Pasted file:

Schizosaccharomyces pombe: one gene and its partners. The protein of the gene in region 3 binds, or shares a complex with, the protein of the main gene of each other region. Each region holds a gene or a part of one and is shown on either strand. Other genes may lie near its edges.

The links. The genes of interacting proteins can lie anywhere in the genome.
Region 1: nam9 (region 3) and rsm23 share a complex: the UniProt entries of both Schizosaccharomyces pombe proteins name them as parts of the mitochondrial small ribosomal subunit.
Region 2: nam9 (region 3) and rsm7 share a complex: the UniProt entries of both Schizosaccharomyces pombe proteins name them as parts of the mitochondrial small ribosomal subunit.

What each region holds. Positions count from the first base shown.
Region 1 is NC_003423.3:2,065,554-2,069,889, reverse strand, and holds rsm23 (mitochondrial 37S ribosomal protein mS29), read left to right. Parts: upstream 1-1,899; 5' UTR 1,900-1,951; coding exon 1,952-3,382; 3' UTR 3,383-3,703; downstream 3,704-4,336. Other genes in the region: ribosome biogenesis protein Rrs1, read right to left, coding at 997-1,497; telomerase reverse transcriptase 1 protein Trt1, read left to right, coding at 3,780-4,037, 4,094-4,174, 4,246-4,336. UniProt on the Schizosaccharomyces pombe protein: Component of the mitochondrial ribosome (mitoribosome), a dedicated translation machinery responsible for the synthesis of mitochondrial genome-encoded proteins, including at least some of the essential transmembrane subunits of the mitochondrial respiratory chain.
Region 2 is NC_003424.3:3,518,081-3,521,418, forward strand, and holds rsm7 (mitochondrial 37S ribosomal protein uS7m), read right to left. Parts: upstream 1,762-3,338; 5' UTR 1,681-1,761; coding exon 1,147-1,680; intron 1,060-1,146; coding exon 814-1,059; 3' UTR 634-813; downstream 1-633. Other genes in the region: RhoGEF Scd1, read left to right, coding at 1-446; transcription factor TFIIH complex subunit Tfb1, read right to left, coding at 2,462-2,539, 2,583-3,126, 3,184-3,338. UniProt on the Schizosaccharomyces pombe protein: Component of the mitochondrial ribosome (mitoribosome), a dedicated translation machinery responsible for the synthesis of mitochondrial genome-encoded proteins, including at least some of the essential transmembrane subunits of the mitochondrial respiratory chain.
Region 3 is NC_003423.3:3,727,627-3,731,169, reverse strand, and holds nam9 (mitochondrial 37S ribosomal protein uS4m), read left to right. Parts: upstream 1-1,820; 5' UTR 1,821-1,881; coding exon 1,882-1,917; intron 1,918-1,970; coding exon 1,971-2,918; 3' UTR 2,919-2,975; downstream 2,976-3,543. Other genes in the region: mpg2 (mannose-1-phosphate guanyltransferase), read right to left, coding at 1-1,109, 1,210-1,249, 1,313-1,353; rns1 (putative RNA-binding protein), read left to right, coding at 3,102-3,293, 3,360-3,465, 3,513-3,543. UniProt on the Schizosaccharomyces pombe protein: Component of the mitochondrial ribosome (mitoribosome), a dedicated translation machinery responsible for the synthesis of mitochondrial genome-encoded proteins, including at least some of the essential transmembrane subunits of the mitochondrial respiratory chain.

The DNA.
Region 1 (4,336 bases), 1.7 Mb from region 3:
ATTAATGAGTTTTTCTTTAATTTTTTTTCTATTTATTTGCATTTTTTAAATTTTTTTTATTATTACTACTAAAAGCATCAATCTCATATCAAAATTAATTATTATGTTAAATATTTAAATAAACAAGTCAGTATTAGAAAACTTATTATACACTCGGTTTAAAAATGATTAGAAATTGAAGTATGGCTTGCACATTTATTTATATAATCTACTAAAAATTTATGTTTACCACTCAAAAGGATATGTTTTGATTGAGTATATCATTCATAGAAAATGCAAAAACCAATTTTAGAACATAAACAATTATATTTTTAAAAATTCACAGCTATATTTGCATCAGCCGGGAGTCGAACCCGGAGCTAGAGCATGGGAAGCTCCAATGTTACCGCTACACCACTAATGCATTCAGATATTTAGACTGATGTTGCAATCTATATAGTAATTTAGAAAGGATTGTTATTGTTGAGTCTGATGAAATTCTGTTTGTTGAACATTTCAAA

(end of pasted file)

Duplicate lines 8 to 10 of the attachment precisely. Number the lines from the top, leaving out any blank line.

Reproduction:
Region 3 is NC_003423.3:3,727,627-3,731,169, reverse strand, and holds nam9 (mitochondrial 37S ribosomal protein uS4m), read left to right. Parts: upstream 1-1,820; 5' UTR 1,821-1,881; coding exon 1,882-1,917; intron 1,918-1,970; coding exon 1,971-2,918; 3' UTR 2,919-2,975; downstream 2,976-3,543. Other genes in the region: mpg2 (mannose-1-phosphate guanyltransferase), read right to left, coding at 1-1,109, 1,210-1,249, 1,313-1,353; rns1 (putative RNA-binding protein), read left to right, coding at 3,102-3,293, 3,360-3,465, 3,513-3,543. UniProt on the Schizosaccharomyces pombe protein: Component of the mitochondrial ribosome (mitoribosome), a dedicated translation machinery responsible for the synthesis of mitochondrial genome-encoded proteins, including at least some of the essential transmembrane subunits of the mitochondrial respiratory chain.

The DNA.
Region 1 (4,336 bases), 1.7 Mb from region 3: